More in Sports
Gould to coach Falcon girls' soccer
RUMFORD -- When the opportunity presented itself, Lynn Gould was eager to take a step forward and strongly believes she is well prepared for the challenge.
Gould accepted the role of girls' varsity soccer coach at Mountain Valley and it might seem like unchartered waters. However, Gould has certainly paid her dues. The River Valley native had been the JV coach for the past two seasons and prior to that had
been the middle school varsity coach for approximately 15 years. Those hands-on experiences will be an asset when she directs the Lady Falcons in the upcoming Mountain Valley Conference schedule.
''Stepping up to the high school level was something that I had always thought about doing,'' said Gould. ''And had been asked to do by players that I had coached, but never had the confidence to do so. When the opening in the JV level came up I took the leap and after getting my feet wet I decided to make the leap to varsity.''
Gould is very passionate about soccer and that appreciation was reinforced in June when she had the pleasure of traveling to Boston to watch the United States Woman's National Soccer team play South Korea.
Gould, an Ed Tech III in Special Education at the middle school, knows the girls which has made for a smoother transition this summer. Should they all return, the Falcons have a large returning group that includes 9-10 seniors.
"Being in the district makes things a lot smooter,'' said Gould, who is also the head track coach at MVMS. ''But what made the transition so smooth was having coached all of them beginning in their middle school years.''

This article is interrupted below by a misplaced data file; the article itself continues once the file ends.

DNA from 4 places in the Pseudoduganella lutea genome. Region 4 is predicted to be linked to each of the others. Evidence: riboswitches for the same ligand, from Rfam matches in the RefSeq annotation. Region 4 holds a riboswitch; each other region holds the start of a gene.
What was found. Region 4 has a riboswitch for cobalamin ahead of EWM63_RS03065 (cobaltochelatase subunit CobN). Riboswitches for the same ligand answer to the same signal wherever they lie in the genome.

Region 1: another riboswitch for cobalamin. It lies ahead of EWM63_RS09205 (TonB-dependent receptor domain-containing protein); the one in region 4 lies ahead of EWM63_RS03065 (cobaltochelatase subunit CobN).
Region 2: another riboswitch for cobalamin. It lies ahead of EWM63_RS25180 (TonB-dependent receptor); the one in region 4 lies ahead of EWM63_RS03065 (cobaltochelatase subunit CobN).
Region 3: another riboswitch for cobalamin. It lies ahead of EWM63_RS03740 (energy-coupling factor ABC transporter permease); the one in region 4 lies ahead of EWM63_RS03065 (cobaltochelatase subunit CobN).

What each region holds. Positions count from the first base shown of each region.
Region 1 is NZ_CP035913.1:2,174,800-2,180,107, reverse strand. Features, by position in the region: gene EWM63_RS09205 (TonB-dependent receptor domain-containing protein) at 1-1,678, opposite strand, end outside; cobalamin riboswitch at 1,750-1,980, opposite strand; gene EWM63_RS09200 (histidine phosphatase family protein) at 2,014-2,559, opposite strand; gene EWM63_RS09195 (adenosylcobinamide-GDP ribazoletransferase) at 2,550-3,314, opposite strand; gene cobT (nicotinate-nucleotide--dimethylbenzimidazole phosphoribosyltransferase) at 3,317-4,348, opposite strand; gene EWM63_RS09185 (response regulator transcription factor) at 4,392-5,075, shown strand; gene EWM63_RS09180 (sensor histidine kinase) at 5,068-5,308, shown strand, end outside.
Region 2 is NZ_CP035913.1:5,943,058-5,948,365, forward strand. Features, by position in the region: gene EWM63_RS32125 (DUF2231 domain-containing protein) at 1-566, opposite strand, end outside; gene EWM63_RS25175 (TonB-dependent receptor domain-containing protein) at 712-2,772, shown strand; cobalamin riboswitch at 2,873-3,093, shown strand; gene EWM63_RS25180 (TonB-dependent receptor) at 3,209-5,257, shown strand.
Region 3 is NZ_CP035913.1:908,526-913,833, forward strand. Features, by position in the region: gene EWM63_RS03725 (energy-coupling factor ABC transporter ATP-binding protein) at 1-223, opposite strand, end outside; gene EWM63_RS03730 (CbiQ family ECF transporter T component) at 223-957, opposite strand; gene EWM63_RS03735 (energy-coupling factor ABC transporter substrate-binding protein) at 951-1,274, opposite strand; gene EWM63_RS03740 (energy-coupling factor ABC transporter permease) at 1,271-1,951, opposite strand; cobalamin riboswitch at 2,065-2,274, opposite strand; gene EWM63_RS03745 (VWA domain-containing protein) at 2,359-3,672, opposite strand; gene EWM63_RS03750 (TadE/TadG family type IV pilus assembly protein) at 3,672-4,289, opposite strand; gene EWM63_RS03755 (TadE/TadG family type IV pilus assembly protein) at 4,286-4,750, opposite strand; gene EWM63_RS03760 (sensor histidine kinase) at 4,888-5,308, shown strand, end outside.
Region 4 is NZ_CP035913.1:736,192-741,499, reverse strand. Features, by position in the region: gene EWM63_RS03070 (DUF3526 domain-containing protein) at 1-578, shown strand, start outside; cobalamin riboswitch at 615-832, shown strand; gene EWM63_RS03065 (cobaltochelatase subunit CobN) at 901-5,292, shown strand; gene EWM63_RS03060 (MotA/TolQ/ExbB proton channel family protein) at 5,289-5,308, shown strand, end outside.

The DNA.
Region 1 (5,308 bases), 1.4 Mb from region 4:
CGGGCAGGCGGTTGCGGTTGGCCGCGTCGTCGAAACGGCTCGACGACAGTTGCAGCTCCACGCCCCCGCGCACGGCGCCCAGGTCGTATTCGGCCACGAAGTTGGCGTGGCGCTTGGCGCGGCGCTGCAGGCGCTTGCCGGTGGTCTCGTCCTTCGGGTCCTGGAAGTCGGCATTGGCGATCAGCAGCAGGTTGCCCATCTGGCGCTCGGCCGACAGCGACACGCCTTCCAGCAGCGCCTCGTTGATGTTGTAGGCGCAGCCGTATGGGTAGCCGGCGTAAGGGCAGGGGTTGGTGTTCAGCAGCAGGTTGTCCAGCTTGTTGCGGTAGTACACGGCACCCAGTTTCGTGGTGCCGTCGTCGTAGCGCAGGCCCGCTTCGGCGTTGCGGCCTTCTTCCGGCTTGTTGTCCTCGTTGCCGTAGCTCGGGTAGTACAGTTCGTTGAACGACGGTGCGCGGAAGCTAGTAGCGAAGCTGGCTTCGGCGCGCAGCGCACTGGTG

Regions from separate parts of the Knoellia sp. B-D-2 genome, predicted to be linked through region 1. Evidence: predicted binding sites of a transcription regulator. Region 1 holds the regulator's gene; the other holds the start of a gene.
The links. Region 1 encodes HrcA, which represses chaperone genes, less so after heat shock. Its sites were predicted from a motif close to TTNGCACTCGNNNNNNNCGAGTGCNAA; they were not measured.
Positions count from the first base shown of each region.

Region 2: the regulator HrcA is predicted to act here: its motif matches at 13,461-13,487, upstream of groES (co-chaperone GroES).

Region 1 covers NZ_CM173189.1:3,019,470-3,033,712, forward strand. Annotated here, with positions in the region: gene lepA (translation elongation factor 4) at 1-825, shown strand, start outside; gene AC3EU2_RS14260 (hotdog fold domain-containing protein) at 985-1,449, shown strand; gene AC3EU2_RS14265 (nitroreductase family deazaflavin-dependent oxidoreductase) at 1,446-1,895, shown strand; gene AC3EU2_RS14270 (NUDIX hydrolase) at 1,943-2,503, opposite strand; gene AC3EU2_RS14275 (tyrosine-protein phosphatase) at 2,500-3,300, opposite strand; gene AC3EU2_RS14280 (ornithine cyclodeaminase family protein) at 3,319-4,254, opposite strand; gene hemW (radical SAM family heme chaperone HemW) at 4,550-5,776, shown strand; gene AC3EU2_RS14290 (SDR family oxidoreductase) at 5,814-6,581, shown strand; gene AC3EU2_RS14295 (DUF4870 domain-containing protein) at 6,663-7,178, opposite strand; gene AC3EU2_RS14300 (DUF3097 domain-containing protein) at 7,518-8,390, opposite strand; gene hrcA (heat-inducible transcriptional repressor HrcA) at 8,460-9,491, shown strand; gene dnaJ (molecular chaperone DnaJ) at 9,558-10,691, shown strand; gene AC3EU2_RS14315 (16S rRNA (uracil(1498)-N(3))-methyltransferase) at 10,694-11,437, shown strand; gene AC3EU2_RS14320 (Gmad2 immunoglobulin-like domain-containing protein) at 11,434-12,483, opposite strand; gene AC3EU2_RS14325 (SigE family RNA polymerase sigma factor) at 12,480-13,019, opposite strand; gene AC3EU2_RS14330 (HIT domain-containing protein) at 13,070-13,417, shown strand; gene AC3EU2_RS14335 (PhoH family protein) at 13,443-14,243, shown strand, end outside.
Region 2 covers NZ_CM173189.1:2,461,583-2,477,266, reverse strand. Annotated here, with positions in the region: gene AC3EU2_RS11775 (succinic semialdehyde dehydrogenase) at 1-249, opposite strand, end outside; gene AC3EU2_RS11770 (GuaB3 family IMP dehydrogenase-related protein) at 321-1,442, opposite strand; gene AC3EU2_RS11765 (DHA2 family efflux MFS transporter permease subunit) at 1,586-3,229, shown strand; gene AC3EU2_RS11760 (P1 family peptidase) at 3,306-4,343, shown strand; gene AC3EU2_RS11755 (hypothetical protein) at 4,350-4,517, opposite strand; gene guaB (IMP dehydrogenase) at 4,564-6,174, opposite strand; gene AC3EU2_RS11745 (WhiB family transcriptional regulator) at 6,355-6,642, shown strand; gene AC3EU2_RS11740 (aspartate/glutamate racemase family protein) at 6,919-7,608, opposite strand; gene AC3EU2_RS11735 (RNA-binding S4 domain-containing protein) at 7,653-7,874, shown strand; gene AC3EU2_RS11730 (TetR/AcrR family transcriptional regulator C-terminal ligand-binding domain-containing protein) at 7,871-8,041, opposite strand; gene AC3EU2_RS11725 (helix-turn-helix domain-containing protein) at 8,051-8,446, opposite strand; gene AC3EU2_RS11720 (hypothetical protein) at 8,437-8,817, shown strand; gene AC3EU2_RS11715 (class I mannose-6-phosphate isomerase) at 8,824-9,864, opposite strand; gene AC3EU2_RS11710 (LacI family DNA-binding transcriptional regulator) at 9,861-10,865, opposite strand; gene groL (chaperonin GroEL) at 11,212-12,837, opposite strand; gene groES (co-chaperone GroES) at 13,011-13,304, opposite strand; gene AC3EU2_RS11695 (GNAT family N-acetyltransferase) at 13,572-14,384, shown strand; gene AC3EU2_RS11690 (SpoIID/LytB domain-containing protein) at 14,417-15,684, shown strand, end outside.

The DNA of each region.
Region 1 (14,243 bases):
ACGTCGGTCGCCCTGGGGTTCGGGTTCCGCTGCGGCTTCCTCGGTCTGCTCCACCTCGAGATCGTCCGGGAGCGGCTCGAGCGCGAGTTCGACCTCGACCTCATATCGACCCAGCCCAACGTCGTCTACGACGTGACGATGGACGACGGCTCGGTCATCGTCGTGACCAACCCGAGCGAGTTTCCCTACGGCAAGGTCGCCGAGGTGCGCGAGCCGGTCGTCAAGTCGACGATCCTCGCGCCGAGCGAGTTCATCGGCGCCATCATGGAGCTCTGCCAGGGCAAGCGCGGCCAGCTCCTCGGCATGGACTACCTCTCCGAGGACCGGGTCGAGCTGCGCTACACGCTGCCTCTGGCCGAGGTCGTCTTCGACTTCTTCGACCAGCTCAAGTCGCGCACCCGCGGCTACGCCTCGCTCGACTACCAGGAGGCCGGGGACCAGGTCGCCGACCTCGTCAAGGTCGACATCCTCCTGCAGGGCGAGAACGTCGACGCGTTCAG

Gould implemented a summer workout program for the girls to help get them ready for the season. She also looking to change formation on the field. Scott Underhill is the JV coach.
Gould's coaching philosophy is geared toward team play and that is directly related to soccer. It is an 11-person team and it is that 11-person team that is responsible for the teams success or failures.
''While winning is nice it is not everything and is not a true overall indicator of success,'' she said. ''I believe if an athlete makes gains athletically and personally that is the real success indicator. If an athlete/team can walk off the field satisfied that they have given that 100-plus percent than that is all I can ask for regardless of what the scoreboard says.''
Gould expanded on her philosophy that teaching the kids to have fun is also equally important, in lieu of taking thins to seriously. She believes fun and laughter allow us to let go of the little things.
Gould wasn't able play earlier in life because soccer came into high school after she had graduated. Still, her family was very active in soccer. Ray Broomhall (dad) was the first soccer coach at Mexico High School and the late William Scotty Whytock (grandfather) was a semi-pro soccer player in the Mexico/Rumford area, so soccer is in the blood